Definition of otherness in English:

otherness

noun

  • [mass noun] The quality or fact of being different.

    ‘the developed world has been celebrating African music while altogether denying its otherness’
    • ‘Whilst ‘interesting’ camera angles always suggest a lower budget, here they serve to accentuate this place's otherness.’
    • ‘The modern pop star seems to have lost a great deal of the flamboyant otherness that characterised his/her 80s predecessors.’
    • ‘It's an image that is rife with a frank sexuality that isn't shy to speak up for its otherness.’
    • ‘It denies the possible otherness that would render the unknown worth knowing.’
    • ‘Anthropology, our source of narratives of otherness, has a professional bias towards difference.’
    • ‘Yet it never quite loses its quality of otherness, as demonstrated by its use in this recent Brussels apartment block.’
    • ‘It will lose all otherness, and become merely one among many simulations in a world that has lost all depth, fully digitalised and pressed flat against the computer screen.’
    • ‘Elements of transformation, however, occur most pointedly in the encounter with otherness.’
    • ‘So I guess we're obsessed with the exotic otherness of the genre right now.’
    • ‘And how, I ask you, does this reflect on their other viewpoints concerning difference and otherness?’
    • ‘I have tried to show how these festivals help produce the desire for otherness and difference, in ever more complex forms.’
    • ‘The abyss of ethnographic otherness has been momentarily bridged.’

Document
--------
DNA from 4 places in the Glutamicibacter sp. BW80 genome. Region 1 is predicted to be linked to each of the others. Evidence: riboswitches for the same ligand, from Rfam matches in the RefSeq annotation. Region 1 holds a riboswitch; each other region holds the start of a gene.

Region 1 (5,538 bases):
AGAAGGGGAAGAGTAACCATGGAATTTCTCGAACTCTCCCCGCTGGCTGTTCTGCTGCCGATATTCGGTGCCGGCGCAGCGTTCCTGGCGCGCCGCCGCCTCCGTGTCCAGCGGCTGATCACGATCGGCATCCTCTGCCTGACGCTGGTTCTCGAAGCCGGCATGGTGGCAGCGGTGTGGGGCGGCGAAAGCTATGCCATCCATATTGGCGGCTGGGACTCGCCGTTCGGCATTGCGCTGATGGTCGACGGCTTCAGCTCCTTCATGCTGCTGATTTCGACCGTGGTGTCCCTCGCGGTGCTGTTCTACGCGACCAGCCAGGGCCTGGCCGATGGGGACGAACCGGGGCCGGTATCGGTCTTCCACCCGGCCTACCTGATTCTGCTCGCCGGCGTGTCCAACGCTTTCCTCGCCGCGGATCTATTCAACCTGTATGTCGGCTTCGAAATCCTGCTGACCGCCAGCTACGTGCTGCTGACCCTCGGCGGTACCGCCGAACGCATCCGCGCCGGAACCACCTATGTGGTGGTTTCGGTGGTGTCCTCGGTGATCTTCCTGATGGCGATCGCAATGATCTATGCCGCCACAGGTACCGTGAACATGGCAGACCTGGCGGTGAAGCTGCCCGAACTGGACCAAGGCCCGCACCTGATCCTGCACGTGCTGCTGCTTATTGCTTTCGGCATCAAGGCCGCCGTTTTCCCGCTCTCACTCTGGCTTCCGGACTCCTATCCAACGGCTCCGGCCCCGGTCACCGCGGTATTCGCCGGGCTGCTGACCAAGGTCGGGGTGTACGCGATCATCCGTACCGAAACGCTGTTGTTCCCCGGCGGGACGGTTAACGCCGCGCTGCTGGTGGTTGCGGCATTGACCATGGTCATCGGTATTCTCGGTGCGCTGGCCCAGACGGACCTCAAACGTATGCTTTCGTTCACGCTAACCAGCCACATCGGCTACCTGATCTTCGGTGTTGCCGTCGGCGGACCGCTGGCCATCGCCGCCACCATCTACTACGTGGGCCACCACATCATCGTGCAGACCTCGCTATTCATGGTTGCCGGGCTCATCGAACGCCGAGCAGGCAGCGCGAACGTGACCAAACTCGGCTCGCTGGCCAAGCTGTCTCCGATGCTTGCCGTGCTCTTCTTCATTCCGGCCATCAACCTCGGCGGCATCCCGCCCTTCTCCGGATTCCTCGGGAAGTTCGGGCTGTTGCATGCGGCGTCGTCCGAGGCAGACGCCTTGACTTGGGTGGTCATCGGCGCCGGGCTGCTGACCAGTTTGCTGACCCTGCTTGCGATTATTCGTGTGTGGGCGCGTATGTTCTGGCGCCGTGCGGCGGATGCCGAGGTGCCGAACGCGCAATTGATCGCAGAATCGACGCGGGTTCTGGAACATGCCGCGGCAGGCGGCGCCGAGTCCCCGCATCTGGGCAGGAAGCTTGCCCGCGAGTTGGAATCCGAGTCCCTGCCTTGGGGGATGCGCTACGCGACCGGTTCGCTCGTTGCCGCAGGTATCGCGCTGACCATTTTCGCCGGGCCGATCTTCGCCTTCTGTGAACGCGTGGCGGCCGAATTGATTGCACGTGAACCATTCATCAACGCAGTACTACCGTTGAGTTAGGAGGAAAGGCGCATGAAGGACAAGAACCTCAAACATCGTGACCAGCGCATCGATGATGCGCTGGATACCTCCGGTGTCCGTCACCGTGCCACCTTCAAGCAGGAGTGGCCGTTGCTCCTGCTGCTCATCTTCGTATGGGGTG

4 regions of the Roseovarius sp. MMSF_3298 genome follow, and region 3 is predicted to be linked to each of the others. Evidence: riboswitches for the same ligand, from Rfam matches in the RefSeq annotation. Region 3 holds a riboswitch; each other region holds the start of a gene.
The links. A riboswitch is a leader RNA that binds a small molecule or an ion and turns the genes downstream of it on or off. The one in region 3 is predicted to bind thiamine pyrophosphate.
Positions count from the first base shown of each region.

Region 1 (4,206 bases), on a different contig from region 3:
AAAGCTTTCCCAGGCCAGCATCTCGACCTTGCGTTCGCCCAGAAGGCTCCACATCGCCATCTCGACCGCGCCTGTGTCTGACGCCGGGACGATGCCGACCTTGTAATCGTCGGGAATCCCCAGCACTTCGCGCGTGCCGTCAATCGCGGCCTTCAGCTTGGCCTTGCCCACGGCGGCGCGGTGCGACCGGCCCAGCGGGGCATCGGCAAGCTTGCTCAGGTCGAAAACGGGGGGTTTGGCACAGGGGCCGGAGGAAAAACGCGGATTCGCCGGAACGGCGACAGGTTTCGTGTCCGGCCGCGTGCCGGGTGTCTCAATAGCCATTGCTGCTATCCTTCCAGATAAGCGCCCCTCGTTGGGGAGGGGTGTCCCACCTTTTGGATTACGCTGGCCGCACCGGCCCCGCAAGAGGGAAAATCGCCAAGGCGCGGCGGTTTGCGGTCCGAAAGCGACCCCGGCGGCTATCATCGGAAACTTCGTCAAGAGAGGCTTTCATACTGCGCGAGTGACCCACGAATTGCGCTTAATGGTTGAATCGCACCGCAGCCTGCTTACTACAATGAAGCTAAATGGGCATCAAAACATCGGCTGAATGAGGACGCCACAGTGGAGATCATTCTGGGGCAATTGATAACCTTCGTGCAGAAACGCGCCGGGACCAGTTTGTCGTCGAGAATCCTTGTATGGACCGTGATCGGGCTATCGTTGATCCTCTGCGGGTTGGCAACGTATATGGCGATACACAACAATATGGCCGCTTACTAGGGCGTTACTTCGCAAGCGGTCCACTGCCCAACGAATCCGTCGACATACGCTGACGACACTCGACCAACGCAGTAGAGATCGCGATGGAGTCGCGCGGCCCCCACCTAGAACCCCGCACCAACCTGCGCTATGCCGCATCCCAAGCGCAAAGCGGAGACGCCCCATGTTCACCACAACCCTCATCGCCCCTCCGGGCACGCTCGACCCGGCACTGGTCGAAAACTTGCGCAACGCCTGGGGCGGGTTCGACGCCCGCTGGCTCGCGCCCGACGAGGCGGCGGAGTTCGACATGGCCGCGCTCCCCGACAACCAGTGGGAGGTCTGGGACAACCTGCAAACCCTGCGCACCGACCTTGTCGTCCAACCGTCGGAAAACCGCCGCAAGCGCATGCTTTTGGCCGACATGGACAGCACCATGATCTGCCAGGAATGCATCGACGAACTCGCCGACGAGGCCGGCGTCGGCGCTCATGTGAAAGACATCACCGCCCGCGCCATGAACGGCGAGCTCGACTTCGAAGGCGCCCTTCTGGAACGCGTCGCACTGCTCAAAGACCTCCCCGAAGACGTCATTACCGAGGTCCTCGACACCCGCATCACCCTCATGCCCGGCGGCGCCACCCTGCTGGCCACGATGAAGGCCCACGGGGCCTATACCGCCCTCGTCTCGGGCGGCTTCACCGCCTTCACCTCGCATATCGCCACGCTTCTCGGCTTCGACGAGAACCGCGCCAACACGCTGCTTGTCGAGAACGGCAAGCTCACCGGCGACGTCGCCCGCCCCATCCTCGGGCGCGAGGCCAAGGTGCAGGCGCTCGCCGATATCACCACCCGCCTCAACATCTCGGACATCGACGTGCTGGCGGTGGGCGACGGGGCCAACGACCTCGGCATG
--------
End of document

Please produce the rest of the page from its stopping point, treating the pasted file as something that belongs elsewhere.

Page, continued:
• ‘But what is more miraculous than this: that one might taste another in his otherness and let him be?’
    • ‘Music poses an enormous challenge to a writer: its abstraction refutes description, but its very otherness can be liberating.’
    • ‘The intolerant base their views on a factual error, which then fuels a general suspicion of otherness.’
    • ‘In fact, immigration, the influx of otherness, is crucial to the spiritual upkeep of the nation.’
    • ‘The search for the disreputable which reinforces the notion of difference as objectified otherness is often carried out with the help of Third World women themselves.’
    • ‘It is a symptom of incomplete development in the encounter with otherness and individuation of one's own personality.’
    • ‘And again, like you said, these are not mega-stars whose celebrity and otherness is intimidating.’
    • ‘And when my living children were born, I was overwhelmed not only by their beauty, but also by their otherness.’

Pronunciation:

otherness

/ˈʌðənɪs/